Paul Kelly, Claire Fitzsimons and Graham Baker


Background: The measurement of physical activity (PA) and sedentary behaviour (SB) is fundamental to health related research, policy, and practice but there are well known challenges to these measurements. Within the academic literature, the terms “validity” and “reliability” are frequently used when discussing PA and SB
measurement to reassure the reader that they can trust the evidence.
Discussion: In this paper we argue that a lack of consensus about the best way to define, assess, or utilize the concepts of validity and reliability has led to inconsistencies and confusion within the PA and SB evidence base. Where possible we propose theoretical examples and solutions. Moreover we present an overarching framework (The Edinburgh Framework) which we believe will provide a process or pathway to help researchers and practitioners consider validity and reliability in a standardized way.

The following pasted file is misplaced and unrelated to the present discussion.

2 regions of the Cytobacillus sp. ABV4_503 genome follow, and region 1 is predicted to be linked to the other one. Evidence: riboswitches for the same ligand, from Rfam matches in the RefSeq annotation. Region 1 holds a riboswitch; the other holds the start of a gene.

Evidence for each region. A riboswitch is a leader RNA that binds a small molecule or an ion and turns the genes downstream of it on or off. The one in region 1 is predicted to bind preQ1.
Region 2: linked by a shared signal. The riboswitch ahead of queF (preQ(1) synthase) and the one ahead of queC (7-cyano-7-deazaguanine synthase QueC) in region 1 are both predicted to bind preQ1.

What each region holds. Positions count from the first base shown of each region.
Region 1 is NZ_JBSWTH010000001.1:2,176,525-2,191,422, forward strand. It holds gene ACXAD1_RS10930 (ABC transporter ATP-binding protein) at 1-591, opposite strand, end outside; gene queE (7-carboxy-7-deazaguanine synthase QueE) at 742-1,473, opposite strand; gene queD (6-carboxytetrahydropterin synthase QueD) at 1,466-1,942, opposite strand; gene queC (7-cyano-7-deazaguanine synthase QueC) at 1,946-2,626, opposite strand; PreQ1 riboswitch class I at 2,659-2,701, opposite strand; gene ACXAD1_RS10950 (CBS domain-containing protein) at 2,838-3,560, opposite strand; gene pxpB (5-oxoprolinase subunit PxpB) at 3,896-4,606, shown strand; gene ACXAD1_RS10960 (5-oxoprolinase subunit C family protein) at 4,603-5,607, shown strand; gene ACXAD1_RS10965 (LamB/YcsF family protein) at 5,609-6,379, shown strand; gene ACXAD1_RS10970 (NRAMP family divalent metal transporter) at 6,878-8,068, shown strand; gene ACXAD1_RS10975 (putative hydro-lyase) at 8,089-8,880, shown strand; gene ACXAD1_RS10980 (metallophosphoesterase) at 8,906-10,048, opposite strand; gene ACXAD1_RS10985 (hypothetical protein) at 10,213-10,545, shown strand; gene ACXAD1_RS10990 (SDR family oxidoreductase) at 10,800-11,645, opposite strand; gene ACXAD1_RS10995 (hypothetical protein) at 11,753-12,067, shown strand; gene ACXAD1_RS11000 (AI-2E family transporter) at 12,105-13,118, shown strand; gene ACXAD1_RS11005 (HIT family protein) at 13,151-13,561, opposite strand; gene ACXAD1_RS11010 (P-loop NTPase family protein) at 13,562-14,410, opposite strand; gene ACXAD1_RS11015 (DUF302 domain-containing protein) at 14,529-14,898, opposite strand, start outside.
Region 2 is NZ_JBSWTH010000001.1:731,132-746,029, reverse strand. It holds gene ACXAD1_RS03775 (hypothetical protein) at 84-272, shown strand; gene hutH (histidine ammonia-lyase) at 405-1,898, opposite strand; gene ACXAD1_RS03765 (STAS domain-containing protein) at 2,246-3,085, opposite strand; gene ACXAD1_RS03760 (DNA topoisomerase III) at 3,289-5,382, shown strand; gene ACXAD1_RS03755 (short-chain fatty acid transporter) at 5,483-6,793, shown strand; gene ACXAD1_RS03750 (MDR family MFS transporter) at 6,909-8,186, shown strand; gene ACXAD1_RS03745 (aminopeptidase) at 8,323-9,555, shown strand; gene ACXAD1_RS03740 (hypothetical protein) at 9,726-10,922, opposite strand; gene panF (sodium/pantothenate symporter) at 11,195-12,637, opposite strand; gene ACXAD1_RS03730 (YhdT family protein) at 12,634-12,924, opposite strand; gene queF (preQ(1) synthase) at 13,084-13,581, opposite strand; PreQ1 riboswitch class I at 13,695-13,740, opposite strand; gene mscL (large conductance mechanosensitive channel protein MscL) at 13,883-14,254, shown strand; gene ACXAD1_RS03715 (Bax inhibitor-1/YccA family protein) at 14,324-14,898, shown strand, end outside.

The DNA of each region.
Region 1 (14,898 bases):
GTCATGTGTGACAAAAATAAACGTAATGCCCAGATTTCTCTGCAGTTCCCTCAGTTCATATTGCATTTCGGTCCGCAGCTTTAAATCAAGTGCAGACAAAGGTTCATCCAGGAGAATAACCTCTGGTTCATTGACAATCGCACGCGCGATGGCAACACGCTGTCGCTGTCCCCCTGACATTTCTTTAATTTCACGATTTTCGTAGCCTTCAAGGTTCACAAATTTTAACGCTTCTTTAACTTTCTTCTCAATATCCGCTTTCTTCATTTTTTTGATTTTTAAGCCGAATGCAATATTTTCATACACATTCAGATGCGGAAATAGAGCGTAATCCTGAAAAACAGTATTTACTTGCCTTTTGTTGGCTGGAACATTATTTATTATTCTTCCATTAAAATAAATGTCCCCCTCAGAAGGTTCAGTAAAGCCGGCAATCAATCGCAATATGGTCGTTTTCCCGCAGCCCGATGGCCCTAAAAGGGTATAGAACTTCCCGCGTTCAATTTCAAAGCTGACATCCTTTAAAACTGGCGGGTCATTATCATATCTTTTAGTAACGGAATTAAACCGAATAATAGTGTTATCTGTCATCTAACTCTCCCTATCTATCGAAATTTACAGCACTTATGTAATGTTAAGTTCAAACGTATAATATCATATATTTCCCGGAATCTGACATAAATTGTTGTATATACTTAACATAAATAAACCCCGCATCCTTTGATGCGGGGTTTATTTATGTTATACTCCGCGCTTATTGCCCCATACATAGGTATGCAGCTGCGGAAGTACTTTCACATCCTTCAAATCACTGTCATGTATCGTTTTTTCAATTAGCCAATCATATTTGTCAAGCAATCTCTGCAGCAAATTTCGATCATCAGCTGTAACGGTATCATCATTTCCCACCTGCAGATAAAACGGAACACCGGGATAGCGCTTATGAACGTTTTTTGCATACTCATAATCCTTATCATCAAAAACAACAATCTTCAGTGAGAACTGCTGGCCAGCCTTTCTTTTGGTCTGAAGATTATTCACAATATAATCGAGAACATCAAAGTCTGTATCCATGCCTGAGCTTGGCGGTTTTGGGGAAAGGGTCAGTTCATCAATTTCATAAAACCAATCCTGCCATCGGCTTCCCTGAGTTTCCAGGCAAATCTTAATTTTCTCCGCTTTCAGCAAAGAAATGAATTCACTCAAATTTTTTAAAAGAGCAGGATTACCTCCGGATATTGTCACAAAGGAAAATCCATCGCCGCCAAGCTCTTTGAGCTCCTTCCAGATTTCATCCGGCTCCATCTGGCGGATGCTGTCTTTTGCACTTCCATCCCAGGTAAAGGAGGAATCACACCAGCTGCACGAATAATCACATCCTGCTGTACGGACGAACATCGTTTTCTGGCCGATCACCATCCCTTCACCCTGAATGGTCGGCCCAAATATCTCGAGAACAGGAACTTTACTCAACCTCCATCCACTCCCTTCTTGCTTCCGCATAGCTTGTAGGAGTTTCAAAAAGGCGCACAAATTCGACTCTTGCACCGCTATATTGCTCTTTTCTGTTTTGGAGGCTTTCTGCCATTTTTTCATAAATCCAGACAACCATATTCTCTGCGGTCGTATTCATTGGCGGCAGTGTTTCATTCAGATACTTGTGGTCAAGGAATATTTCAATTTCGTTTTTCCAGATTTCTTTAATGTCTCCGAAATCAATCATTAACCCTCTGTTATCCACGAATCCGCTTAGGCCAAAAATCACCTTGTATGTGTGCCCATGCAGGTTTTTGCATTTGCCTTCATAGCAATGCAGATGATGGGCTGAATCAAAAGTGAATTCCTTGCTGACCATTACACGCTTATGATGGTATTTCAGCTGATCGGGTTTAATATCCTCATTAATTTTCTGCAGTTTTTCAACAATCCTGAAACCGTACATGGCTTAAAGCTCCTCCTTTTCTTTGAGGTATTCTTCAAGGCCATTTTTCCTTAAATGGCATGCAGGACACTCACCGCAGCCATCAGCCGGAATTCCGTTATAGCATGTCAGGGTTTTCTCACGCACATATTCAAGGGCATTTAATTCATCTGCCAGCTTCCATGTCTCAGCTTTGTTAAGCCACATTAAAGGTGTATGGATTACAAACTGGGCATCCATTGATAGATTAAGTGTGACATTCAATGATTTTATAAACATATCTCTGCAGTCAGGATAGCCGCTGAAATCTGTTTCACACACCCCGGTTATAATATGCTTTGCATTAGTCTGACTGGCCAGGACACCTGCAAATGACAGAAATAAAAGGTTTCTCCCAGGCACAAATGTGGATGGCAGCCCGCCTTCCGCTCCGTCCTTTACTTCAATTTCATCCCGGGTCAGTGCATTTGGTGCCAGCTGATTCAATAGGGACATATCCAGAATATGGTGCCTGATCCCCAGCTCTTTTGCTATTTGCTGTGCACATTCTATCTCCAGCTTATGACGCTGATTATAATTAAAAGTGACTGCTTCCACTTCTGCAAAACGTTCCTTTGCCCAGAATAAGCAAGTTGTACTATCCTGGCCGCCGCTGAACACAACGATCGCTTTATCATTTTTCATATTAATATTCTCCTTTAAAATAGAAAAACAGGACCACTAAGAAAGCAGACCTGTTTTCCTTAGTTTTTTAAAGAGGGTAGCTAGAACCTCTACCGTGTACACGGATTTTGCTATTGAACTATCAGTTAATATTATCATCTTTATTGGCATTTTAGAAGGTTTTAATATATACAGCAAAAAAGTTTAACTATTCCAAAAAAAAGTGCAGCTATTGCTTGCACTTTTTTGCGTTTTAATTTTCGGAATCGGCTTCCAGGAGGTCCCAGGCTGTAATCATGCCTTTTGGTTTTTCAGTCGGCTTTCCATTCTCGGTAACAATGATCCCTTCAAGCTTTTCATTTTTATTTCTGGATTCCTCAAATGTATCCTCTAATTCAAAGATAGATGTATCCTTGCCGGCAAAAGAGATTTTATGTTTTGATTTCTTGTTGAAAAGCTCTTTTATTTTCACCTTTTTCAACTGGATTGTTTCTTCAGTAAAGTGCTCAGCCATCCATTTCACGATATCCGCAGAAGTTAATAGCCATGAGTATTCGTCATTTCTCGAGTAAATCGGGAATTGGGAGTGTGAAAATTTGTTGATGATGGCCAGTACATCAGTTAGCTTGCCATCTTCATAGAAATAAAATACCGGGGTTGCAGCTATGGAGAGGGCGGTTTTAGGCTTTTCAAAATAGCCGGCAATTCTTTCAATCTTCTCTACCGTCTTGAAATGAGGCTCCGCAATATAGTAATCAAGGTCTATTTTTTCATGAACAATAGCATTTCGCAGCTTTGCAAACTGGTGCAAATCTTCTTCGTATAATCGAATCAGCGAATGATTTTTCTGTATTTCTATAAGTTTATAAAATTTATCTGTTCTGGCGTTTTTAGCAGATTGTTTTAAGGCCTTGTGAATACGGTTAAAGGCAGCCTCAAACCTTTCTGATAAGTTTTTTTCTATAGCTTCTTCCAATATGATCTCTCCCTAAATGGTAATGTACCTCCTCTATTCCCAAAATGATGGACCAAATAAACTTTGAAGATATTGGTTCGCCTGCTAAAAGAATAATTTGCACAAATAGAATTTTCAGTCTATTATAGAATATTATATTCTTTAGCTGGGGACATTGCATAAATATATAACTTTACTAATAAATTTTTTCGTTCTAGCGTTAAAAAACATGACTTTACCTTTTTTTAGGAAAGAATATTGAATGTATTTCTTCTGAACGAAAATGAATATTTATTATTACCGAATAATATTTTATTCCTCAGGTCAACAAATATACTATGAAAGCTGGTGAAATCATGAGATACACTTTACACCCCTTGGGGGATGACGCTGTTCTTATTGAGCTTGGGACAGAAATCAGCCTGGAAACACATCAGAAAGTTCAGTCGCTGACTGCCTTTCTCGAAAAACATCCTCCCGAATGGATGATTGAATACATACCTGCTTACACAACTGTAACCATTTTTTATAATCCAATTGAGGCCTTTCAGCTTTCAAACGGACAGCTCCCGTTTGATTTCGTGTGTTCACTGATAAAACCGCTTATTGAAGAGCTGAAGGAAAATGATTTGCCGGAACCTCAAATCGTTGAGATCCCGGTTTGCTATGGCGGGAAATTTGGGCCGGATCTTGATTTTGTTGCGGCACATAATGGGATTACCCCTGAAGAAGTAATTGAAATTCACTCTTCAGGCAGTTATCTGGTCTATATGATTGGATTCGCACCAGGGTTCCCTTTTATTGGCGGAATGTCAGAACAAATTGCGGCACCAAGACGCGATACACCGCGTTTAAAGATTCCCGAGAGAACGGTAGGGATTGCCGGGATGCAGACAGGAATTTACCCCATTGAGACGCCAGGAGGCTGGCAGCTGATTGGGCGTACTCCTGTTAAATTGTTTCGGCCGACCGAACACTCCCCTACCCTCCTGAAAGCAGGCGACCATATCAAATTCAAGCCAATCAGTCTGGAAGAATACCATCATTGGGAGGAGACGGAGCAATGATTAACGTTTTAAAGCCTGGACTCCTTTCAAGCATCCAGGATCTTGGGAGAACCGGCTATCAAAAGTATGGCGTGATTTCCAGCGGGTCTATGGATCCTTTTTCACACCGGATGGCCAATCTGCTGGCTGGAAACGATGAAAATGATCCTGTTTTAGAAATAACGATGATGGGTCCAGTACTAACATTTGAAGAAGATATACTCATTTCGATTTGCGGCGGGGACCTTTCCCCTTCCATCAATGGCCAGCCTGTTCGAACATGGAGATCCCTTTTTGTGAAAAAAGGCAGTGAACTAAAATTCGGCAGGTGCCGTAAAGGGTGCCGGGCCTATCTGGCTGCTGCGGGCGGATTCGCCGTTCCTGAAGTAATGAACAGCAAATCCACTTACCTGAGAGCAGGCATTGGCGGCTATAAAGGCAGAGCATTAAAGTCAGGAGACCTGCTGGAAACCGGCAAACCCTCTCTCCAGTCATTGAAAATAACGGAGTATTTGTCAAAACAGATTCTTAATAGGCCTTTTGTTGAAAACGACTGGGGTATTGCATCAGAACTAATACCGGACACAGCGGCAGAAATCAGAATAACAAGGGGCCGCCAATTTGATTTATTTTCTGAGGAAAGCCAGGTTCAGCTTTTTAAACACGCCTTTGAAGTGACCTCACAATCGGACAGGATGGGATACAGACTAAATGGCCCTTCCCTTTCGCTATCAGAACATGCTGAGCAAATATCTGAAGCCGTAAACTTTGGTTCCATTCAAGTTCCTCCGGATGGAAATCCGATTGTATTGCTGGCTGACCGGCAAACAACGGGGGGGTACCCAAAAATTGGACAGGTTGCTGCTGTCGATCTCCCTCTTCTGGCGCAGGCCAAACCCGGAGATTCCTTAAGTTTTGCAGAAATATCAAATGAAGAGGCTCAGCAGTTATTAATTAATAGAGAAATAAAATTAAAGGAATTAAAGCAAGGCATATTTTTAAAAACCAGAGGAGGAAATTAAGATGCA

Conclusion: Further work is required to identify all necessary and available solutions and generate consensus in our field to develop the Edinburgh Framework into a useful practical resource. We envisage that ultimately the proposed framework will benefit research, practice, policy, and teaching. We welcome critique, rebuttal,
comment, and discussion on all ideas presented.
Keywords: Physical activity, Sedentary behaviour, Measurement, Validity, Reliability, Framework

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